TAB_4930.jpg
DSC02367-Edit-2.jpg
TAB09177.jpg
DSC02416-Edit-2.jpg
TAB_4887.jpg
AAA_1127.jpg
TAB_4872.jpg
DSC02381-Edit-2.jpg
AAA_1152.jpg
TAB_4903.jpg
TAB_4904.jpg
TAB_4908.jpg
DSC02370-Edit-2.jpg
AAA_1162.jpg
TAB_4883.jpg
 

SPINNING WHEELS

28th November 2021 - 28th February 2022

Jim Thompson House Museum is pleased to announce the collaboration with Nova Contemporary to exhibit Spinning Wheel, a solo exhibition by Kawita Vatanajyankur, from 27 November 2021 – 14 February 2022. Through Spinning Wheel, Jim Thompson House Museum initiates the dialogue between the ethos of Jim Thompson and the existing social context through contemporary art. This exhibition will include selected works of Vatanajyankur that correspond to the textile industry on the second floor of Jim Thompson House Museum.

In Spinning Wheel, Kawita Vatanajyankur references the tasks undertaken by physical labourers in the textile industry. In the works, she transforms herself into a hybrid of machine and organism, like a cyborg, and puts herself through arduous positions in repetitive movements. These actions are performed through her quasi-nude form against the hyper-coloured painterly backdrops. The constant movement signifies the territories of production and reproduction in the materialistic world. It also conveys the entangled nature of existence and vulnerability of humans. Through her work, her body becomes a site of tension for the struggle for human existence. Her meditative approach performs the labourer’s hardship and yet exhibits the endurance and unwavering resilience against such. It also intricates relationships between private and public, pain and joy, mechanism and self-enlightenment, resistance and acceptance are physically inspected. The suspension and reflective redemption presented in her video aesthetic lend her work the unyielding power. Her performative condensation on the border of human and machine explores the territories of consumerism and stages the possibility of transformation in history.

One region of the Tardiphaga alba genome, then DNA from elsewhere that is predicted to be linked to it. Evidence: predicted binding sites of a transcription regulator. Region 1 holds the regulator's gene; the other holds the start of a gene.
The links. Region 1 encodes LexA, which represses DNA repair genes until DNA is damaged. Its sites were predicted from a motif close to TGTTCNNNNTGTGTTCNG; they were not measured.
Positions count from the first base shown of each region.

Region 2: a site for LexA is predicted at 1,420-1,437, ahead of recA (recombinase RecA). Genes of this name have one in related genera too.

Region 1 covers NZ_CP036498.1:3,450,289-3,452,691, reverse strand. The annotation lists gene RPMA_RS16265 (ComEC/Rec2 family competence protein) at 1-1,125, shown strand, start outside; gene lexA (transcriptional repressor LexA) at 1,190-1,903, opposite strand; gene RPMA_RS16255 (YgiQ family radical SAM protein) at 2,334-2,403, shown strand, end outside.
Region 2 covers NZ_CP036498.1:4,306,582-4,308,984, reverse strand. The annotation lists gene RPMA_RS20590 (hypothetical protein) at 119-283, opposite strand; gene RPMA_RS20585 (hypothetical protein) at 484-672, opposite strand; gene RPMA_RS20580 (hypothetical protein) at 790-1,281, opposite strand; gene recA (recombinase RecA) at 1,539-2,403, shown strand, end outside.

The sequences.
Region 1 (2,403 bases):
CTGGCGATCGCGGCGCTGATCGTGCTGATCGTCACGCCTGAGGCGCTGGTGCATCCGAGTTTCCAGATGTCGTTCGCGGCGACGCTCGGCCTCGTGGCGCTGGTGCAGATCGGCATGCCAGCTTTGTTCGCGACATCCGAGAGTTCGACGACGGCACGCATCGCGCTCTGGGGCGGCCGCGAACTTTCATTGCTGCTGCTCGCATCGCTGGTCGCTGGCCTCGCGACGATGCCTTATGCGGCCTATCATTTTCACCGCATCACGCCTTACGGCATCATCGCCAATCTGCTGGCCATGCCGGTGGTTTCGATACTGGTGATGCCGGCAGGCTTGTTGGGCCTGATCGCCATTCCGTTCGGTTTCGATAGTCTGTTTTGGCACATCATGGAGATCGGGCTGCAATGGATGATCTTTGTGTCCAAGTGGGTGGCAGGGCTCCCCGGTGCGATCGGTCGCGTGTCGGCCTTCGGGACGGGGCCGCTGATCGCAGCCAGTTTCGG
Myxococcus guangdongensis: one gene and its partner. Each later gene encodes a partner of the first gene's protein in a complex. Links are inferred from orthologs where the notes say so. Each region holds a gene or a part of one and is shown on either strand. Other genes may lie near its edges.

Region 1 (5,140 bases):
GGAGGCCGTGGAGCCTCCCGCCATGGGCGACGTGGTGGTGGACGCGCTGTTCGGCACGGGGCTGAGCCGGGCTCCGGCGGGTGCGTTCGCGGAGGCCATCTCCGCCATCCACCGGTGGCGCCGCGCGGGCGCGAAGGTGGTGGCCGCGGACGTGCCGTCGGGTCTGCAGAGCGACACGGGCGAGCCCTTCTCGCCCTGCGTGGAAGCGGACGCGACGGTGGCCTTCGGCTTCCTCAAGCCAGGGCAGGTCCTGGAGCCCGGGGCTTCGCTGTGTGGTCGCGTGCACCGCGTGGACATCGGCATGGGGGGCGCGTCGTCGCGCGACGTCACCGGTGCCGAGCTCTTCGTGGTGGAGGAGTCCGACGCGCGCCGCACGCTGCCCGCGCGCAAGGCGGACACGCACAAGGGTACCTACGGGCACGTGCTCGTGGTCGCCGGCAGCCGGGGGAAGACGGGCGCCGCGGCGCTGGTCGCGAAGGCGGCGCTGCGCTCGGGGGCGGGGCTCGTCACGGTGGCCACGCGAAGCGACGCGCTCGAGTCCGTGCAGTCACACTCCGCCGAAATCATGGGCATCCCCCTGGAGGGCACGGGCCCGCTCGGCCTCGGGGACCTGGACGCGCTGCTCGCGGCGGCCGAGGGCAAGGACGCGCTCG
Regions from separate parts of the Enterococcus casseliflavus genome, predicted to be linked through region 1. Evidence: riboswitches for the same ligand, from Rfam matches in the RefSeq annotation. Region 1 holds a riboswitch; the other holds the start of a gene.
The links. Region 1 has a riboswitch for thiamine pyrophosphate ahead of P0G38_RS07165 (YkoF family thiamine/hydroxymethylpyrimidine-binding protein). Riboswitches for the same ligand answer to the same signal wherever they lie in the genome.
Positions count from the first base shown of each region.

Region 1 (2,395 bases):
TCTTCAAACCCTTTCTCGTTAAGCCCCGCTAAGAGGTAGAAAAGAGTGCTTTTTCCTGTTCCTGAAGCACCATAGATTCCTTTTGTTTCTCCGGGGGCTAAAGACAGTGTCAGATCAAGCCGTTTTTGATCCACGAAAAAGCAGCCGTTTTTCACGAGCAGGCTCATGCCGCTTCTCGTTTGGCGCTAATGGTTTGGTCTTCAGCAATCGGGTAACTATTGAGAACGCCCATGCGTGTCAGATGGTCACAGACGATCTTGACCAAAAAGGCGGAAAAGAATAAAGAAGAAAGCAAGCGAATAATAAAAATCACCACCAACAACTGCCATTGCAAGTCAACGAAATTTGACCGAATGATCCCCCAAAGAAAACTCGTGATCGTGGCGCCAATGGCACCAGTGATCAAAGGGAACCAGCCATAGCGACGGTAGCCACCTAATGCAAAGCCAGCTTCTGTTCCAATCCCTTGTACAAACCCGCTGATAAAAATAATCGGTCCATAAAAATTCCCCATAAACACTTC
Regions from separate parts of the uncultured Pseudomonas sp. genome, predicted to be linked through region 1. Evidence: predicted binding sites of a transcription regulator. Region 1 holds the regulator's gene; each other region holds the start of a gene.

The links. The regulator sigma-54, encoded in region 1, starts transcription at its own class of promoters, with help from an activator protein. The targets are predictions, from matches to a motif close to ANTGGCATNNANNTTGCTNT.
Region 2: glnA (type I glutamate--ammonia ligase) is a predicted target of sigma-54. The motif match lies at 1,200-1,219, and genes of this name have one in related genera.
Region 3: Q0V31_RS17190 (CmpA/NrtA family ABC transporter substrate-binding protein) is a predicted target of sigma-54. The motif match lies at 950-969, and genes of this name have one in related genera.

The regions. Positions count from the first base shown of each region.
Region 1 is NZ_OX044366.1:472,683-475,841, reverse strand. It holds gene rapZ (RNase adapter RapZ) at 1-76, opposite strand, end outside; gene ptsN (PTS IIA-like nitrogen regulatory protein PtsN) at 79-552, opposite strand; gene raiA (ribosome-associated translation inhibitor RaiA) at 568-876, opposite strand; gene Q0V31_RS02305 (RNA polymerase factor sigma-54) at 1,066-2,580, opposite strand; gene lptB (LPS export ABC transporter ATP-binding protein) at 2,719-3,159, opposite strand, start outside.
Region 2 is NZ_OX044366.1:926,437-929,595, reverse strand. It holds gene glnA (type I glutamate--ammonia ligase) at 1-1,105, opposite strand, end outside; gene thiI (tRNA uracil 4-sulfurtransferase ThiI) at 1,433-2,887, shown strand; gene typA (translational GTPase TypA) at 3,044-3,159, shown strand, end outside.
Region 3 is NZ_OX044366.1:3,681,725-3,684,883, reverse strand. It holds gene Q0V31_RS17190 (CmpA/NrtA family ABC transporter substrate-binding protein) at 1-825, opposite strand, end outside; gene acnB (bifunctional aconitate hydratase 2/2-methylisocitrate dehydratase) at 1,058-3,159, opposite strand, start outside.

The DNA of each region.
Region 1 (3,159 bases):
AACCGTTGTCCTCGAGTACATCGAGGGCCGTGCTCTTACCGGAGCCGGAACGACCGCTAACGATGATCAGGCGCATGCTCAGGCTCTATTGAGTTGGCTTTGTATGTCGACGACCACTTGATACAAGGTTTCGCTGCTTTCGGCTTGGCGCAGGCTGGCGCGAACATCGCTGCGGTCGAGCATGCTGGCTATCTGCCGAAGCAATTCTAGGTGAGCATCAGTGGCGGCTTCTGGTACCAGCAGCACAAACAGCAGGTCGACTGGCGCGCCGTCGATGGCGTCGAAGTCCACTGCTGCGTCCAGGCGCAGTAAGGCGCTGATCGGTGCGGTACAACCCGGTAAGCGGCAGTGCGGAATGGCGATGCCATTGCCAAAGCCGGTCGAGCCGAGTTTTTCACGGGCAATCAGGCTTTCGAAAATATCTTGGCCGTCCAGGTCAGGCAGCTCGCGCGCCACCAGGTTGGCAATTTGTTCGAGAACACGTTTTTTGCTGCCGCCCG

Kawita Vatanajyankur’s works examine the power relations embedded in human activity and its connection to the system and ideology that human confines. Her exploration of the sphere between machine and organism creates new visual languages and dialects.

The non-white-cube environment of Jim Thompson House Museum consciously reflects her practice in materialism, labour, feminism, and the border between human and machine. After all, the ethos of Jim Thompson and Vatanajyankur’s provocation creates the explicit irony that forms the new integrity of life, vigorously and fetishistically.

 
 
AAA_1123.jpg